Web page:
Frankrijk heeft wederom een uitzonderingspositie gekregen. In maart 2015 heeft de Commissie Frankrijk voor de derde keer sinds 2009 uitstel verleend voor het bijstellen van het begrotingstekort. Dit levert veel kritiek op van andere EU-lidstaten en bovendien tast het de geloofwaardigheid van de regels aan die in het Stabiliteits- en Groeipact zijn opgenomen. Grote lidstaten lijken anders behandeld te worden dan kleine lidstaten, dit schaadt niet alleen de integriteit van de EU, maar ook de rol van de Commissie als toezichthouder.
Hoai-Thu Nguyen, verbonden aan de Universiteit van Maastricht, weergeeft de uitzonderingsrol van EU-lidstaat Frankrijk.
On 10 March 2015 the finance ministers of the EU member states decided, on recommendation of the European Commission, to grant France another extension of two years for correcting its budget deficit (see press release of the Council here).
France, which faced a fine up to over €4 billion for repeatedly missing its targets, now has until 2017 to bring its budget deficit under 3% of GDP as is required under EU rules. This is the third time since 2009 that France has been granted such an extension. Under the previous deadline France was required to bring its deficit below the 3% threshold by 2015 but failed to do so. According to the Commission’s 2015 winter economic forecast the French deficit in 2015 was expected to be a little over 4% of GDP. The Council has now changed the deficit targets for France to 4.0% of GDP for 2015, 3.4% for 2016 and 2.8% for 2017. It justified the extension by “ the fiscal effort made by France since 2013, and by the current weak economic conditions and other factors”.
This new extension granted to France by the Commission – which also decided to not start proceedings against Italy or Belgium for their high level of government debts – has elicited some criticism, notably amongst smaller member states and those pleading for a stronger application of the EU budget rules. Under the Stability and Growth Pact (SGP) member states are required to keep their government deficits below 3% of GDP and their government debts below 60%. Doubts arises, however, on the credibility of such rules if non-compliance therewith is not consistently punished. While it might seem understandable that from a political point of view that the Commission is more hesitant to outright sanction one of the largest and one of the founding member states of the EU, especially not with the right-wing party currently being on the rise. Leniency towards a big member state such as France nevertheless entails the risk of creating a perception that larger member states are treated differently – more leniently – than smaller member states that are punished for not meeting the targets. Such a different treatment of member states in turn would cast a giant shadow not only on the integrity of the EU budget rules but also on the Commission’s role as the guardian of budgetary discipline in the member states. Moreover, it is likely that other, smaller member states will follow and ask for the same lenient treatment as was shown by the Commission vis-à-vis France, a request that would weaken the credibility of the SGP even more if followed by the Commission. In fact, Ireland has already demanded more leeway on its own budgetary plans following the French extension.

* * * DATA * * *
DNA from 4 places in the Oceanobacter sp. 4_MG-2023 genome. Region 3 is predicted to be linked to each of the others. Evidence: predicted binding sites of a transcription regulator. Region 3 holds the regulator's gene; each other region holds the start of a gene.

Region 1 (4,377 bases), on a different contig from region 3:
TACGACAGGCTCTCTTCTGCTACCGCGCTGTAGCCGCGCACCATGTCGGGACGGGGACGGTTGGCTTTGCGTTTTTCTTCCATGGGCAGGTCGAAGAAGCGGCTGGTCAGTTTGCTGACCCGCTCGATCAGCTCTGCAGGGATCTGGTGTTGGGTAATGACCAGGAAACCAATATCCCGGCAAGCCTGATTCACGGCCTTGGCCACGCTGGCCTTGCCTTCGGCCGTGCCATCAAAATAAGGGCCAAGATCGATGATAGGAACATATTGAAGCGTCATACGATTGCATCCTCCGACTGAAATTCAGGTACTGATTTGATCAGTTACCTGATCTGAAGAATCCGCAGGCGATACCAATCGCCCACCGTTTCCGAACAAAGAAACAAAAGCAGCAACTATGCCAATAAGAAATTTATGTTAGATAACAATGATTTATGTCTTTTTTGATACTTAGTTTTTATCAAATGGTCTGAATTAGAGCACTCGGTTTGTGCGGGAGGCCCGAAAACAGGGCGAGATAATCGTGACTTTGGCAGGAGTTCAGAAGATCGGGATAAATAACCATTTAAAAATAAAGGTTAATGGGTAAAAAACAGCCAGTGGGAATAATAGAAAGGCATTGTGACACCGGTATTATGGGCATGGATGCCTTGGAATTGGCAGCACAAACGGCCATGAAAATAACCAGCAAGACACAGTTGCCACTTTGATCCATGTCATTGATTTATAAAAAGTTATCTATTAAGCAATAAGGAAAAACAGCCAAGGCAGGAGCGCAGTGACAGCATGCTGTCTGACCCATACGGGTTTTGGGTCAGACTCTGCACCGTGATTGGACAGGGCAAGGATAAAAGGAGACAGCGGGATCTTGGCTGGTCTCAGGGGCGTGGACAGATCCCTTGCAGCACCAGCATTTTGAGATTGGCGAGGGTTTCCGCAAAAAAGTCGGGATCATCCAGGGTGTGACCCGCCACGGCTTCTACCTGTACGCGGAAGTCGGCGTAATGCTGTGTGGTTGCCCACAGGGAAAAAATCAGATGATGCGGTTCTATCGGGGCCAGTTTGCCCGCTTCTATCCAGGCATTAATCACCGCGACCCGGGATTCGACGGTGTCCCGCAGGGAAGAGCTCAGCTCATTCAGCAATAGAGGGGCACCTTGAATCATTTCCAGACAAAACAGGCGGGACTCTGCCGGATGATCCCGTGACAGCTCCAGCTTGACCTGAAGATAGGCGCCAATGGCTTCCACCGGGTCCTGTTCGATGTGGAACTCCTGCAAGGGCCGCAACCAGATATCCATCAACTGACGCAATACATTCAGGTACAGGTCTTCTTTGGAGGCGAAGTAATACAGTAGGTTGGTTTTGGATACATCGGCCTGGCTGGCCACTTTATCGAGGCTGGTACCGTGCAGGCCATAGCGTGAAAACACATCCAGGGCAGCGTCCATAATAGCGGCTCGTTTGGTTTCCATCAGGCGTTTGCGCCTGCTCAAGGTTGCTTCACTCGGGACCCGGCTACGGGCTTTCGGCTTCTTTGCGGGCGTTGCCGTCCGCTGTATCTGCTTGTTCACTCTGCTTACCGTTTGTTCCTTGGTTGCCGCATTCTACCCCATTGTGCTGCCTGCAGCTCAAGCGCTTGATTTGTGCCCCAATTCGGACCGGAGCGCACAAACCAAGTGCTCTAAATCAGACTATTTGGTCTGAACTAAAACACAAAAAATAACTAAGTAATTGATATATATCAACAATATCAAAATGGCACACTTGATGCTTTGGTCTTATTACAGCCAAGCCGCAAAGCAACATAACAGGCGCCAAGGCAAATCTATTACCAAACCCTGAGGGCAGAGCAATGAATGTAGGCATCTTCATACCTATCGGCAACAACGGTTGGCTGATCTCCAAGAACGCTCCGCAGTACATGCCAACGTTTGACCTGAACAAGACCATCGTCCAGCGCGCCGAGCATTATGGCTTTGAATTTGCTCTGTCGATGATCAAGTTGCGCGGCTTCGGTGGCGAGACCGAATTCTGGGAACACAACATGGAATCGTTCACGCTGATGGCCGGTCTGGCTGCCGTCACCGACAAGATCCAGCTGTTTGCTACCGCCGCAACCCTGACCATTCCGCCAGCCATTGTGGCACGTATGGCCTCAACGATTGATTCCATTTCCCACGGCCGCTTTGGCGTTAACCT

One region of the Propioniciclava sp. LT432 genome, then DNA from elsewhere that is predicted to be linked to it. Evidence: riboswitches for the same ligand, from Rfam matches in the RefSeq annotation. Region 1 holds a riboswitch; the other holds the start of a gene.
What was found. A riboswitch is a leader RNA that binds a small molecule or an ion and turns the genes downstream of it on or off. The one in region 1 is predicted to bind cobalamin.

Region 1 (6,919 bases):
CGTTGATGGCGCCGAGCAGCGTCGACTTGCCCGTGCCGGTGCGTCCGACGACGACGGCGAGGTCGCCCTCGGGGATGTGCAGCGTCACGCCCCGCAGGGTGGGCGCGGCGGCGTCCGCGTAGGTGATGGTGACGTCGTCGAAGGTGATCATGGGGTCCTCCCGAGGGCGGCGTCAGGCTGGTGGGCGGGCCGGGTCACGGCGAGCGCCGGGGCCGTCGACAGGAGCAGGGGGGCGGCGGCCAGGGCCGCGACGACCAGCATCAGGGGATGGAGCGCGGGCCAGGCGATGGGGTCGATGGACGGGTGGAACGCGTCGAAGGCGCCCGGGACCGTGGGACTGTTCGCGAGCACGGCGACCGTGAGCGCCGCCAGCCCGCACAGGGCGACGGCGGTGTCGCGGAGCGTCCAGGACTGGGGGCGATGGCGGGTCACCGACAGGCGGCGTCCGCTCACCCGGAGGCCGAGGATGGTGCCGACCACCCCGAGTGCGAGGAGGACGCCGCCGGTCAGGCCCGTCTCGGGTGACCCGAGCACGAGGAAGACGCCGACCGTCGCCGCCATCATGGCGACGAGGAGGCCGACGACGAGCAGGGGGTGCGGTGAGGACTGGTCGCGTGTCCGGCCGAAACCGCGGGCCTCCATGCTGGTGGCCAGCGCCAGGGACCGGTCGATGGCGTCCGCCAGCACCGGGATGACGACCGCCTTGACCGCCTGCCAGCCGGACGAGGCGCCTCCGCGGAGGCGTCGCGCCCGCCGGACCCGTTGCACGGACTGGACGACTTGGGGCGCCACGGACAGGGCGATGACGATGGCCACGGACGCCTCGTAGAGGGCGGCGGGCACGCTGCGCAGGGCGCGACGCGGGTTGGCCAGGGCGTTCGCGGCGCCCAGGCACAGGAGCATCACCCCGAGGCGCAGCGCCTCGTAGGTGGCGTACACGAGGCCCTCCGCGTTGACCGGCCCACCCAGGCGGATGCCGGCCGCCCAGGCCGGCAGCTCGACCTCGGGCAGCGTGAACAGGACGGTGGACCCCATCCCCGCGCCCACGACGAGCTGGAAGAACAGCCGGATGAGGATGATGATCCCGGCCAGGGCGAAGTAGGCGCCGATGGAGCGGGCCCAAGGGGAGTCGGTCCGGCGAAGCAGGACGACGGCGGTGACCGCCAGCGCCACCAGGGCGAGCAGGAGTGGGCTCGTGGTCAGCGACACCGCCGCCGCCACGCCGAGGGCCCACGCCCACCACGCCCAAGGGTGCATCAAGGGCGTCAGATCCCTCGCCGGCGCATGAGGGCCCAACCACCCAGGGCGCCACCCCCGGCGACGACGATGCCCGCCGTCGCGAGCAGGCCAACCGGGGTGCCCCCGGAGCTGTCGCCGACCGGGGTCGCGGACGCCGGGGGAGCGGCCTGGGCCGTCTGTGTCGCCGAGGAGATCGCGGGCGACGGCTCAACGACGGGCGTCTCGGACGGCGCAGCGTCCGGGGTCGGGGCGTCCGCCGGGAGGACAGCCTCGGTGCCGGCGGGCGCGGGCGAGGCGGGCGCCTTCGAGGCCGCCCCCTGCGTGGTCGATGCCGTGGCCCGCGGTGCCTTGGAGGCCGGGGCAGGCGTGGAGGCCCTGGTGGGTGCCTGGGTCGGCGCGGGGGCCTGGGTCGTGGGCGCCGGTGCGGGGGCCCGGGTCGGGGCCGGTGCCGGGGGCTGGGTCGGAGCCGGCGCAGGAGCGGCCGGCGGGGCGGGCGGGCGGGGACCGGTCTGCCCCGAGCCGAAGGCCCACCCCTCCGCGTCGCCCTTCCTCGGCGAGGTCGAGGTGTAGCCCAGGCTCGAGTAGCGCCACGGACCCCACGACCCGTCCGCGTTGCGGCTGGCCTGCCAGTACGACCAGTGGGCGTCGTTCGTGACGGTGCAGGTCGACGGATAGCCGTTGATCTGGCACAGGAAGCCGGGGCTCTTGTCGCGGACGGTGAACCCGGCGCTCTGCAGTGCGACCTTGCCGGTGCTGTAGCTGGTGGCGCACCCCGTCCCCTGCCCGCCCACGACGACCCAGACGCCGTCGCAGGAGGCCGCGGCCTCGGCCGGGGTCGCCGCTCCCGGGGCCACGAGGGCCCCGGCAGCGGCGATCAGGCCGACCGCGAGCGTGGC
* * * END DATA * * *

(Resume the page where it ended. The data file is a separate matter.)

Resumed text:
Therefore, if the European Commission decides to show leeway towards some (larger) member states, it can do so and the final decision lies with the ministers of finance of the EU after all, but it should be aware that such flexibility also bears the risk of undermining the respect for the EU budget rules and could lead to a loss of trust in the Eurozone as a whole.To put it in the words of German finance minister Wolfgang Schäuble: If the Commission is too flexible on the growth and stability pact for political reasons - it has to be aware there will be consequences.”
Deze bijdrage verscheen in de Hofvijver van 30 maart 2015.